Original books for all ages from NZ

changeoverThere is an incredible depth of literary talent in New Zealand ranging from Booker Prize winner Eleanor Catton to Kate di Goldi, Lloyd Jones, Janet Frame and the incomparable Margaret Mahy. NZ is also the base for amazing publisher Gecko Press, which publishes books from around the world for children.

We should keep an eye on what NZ is publishing because it is so close to us here in Australia and, as in many areas; it punches above its weight.

Some of Gecko Press’s most outstanding recent books are The Big Book of Animals of the World, an oversized board book by Swedish/German author-illustrator Ole Konnecke.Bert

This creator also pops up with You Can Do It, Bert! Children will wonder what Bert is trying to do. Most of the action happens in the illustrations and the text is minimal.

Help! The Wolf is Coming! by French author Cedric Ramadier and illustrator Vincent Bourgeau is a very appealing, interactive story which will scare children as the wolf approaches but also empower them because they can tilt and shake the book to ward the wolf off.

Another fascinating book for young readers about animals is Line Up, Please! by Japanese author/illustrator Tomoko Ohmura. Fifty animals join a queue but the surprise is where they are queuing. The numerals are written, as well as the animals’ names, such as ‘giraffe’.

International best-seller Stephanie Blake’s rabbit reappears in I Want Spaghetti. How can the little rabbit be tempted to eat something else? The bold, clear colours and design are a visual lure.

When I am happiestWhen I am Happiest by Swedish author Rose Lagercrantz, illustrated in black and white by Eva Eriksson, is a heartwarming early chapter book about Dani who always tries to be happy despite having lost her mother at a young age. When her father is hit by a car, she has to summon more courage.

Dani has two hamsters, and a hamster is the larger-than-life protagonist of Travels of an Extraordinary Hamster by Astrid Desbordes and Pauline Martin. This self-absorbed hamster features in the many short stories that make up this brightly coloured book.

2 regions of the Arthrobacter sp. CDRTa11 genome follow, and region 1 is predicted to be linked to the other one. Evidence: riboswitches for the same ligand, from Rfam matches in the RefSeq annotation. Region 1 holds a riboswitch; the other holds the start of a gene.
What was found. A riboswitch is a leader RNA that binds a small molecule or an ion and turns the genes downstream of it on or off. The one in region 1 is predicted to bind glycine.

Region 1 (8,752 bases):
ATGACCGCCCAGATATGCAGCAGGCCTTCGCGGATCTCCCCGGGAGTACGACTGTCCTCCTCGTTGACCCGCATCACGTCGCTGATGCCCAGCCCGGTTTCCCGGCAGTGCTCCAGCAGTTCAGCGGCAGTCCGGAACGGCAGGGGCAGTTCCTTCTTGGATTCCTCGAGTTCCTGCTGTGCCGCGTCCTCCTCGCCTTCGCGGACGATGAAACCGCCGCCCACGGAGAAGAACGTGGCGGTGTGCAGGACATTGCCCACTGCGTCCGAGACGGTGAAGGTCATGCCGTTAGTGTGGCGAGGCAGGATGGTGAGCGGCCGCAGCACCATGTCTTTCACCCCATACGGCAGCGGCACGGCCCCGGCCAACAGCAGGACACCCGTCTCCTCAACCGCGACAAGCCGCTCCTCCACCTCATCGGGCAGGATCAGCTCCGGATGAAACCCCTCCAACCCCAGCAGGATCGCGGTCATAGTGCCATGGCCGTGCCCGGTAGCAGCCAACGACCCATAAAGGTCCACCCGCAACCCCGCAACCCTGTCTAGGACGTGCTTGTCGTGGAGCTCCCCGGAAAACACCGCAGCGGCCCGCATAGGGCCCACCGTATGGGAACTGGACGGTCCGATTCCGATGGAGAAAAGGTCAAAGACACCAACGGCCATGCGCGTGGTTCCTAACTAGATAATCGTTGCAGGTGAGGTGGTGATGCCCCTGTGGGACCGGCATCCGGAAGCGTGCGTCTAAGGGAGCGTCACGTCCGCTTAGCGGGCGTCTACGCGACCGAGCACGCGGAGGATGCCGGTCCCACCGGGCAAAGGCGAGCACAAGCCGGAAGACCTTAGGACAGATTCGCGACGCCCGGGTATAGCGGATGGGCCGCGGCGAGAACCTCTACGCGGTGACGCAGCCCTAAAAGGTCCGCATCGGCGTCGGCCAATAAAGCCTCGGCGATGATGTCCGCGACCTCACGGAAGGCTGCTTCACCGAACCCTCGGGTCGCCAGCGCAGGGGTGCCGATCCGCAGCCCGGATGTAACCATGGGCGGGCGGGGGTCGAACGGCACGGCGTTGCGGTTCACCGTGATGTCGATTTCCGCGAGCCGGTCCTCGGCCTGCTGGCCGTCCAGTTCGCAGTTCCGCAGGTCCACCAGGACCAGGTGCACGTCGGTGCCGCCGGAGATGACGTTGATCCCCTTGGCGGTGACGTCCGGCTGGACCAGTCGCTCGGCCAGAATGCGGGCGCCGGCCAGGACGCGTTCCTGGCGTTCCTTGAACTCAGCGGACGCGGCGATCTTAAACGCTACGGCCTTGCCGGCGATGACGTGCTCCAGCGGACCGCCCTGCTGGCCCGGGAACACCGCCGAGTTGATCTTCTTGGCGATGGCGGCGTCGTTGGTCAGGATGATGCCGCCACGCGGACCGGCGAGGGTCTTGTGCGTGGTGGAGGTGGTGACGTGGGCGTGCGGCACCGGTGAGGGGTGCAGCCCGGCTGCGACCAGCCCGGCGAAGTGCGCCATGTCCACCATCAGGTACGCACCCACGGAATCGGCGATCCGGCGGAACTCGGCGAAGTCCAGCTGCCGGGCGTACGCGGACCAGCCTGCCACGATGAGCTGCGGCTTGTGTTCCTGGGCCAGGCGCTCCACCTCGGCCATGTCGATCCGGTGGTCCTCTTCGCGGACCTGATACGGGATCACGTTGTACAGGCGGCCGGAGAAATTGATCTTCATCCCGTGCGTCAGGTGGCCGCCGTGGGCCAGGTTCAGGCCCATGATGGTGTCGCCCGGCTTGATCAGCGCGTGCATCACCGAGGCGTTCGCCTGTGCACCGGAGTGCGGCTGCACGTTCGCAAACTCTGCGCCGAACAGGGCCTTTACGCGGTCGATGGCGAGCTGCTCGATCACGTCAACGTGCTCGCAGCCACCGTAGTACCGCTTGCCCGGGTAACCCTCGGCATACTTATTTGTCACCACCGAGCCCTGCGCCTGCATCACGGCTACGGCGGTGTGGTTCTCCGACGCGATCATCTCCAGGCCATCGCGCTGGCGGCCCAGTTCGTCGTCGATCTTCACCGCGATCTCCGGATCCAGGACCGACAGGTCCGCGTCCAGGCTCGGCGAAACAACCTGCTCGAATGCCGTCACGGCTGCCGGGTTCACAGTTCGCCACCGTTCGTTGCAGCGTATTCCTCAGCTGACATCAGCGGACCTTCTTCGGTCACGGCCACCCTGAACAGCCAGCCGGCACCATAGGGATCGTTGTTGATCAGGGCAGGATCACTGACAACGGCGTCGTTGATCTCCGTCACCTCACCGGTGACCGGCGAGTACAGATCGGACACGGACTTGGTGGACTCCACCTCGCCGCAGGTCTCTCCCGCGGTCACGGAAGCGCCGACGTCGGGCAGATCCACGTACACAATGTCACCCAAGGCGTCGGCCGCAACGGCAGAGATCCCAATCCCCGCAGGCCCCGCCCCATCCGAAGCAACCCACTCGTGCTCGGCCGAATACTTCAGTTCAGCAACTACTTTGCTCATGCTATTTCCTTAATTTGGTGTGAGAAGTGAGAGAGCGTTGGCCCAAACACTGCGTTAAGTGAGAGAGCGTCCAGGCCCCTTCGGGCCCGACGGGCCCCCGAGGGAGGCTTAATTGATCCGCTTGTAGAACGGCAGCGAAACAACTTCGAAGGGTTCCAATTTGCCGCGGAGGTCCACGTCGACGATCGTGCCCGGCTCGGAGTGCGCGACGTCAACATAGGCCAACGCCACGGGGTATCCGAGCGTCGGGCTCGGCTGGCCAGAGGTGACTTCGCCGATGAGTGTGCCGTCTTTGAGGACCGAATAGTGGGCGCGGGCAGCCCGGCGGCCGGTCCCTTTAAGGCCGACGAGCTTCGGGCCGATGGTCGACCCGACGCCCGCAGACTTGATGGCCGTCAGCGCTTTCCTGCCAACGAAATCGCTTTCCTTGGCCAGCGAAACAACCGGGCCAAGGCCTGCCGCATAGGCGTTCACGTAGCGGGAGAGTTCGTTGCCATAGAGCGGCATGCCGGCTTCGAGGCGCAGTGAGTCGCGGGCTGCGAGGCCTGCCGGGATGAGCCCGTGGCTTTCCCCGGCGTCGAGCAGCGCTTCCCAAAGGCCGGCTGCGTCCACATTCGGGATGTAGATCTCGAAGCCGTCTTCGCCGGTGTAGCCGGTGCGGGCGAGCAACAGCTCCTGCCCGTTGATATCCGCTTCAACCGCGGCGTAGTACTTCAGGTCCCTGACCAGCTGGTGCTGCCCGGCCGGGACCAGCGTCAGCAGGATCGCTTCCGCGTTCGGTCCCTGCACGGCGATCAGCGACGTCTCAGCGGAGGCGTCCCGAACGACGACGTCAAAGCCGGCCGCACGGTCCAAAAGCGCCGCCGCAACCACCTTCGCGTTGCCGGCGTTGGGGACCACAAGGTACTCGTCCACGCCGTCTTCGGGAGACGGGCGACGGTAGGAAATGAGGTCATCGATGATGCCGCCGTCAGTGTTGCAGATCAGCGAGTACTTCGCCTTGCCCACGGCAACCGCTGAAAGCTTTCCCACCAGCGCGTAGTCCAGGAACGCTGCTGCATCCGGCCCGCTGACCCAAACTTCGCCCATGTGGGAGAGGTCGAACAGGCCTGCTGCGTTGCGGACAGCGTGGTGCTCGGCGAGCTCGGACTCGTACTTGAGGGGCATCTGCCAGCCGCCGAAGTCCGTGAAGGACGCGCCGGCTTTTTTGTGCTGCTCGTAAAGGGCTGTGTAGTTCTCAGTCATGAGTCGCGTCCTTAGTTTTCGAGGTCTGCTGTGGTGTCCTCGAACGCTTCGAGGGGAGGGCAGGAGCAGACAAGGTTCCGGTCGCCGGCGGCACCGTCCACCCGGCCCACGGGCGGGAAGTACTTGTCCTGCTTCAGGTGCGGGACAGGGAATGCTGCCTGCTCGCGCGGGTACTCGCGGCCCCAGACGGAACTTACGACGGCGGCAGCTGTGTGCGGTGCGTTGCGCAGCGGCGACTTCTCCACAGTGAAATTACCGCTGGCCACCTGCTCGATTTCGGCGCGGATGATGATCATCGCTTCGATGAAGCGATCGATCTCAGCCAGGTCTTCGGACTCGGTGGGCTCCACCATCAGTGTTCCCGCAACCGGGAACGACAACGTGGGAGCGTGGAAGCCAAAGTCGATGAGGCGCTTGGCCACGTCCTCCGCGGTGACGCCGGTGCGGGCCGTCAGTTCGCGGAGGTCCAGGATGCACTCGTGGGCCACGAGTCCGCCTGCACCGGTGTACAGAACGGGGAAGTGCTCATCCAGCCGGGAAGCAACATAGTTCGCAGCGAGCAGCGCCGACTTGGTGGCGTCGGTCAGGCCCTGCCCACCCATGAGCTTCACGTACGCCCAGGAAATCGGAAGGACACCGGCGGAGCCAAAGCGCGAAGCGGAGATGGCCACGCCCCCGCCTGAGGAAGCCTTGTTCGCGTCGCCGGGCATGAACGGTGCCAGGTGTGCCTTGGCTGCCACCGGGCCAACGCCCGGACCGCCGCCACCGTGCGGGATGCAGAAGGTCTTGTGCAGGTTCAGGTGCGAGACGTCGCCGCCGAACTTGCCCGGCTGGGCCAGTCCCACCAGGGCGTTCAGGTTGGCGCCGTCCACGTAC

Very short, but profound, stories also form the structure of The King and the Sea by Heinz Janisch and Wolf Erlbruch. This book is inventive and uses a restrained, perfectly calibrated mixture of collage.

Finding Monkey Moon isn’t published by Gecko Press but is written by NZ author Elizabeth Pulford and illustrated by Kate Wilkinson (Walker Books). It is a picture book that tells the story of Michael who can’t find his toy monkey. His father is a patient, loving man.

BakehouseNZ legend Joy Cowley’s latest book is The Bakehouse (Gecko Press). It is an introspective novel about war and some of its effects in NZ. My favourite recent Cowley is Speed of Lightwhich I reviewed here.

Elizabeth Knox is another standout NZ writer. Previous works are The Vintner’s Luck, The Dreamhunter Duet and Mortal Fire, which I reviewed here. Her recent book Wake is adults-only and is an addictive horror/sci-fi set in a NZ town where most of the inhabitants are killed. Only fourteen people survive and they must try to keep community and civilization alive, as well as themselves. Not for the faint-hearted.

In Wake, like other books mentioned here, we can expect NZ creators and publishers to give us something out of the ordinary.

Review – The Man from the Land of Fandango

The recent loss of legendary Kiwi author Margaret Mahy made me realise something. I had never, ever read any of her books. So remiss of me because this beautiful picture book is testament to a long and glorious authorship I’d completely miss out on – until now.

The man from the land of Fandango is coming to pay you a call. That’s right. The man who’s given to dancing and dreams is on his way, decked out in his tri-colour jacket and polka-dot tie and his hat with a tassel and all. Whenever he dances, bison and bears join in. Baboons play bassoons. Kangaroos hop and bound, and even dinosaurs join in the din.

Rhythmic, dynamic and straddling that delicate balance between classic, old-fashioned storytelling and the use of a modern, totally unique writer’s voice, this gorgeous book has been illustrated by Polly Dunbar, who uses striking colour and movement to bring this delightful character and his young friends alive. I’m loving the use of delectable onomatopoeia in this book, as well as the curling, swirling typeface.

This adorable, energetic, rainbow-filled character only appears every five hundred years – so when he calls, you’d better make sure you’re home. Love.

The Man from the Land of Fandango is published by Frances Lincoln Children’s Books.


RIP Margaret Mahy

The very hour that I was born

I rode upon a unicorn,

When boys put tadpoles in their jars

I overflowed my tin with stars
Because I sing to see the sun

The little children point and run.

Because I set the caged birds free

The people close their doors to me.

Goodbye, goodbye, you world of men-

I shall not visit you again.

Margaret Mahy
The Word Witch: The Magical Verse of Margaret Mahy

Booksellers NZ have put together a wonderful tribute which you can view at http://booksellers.co.nz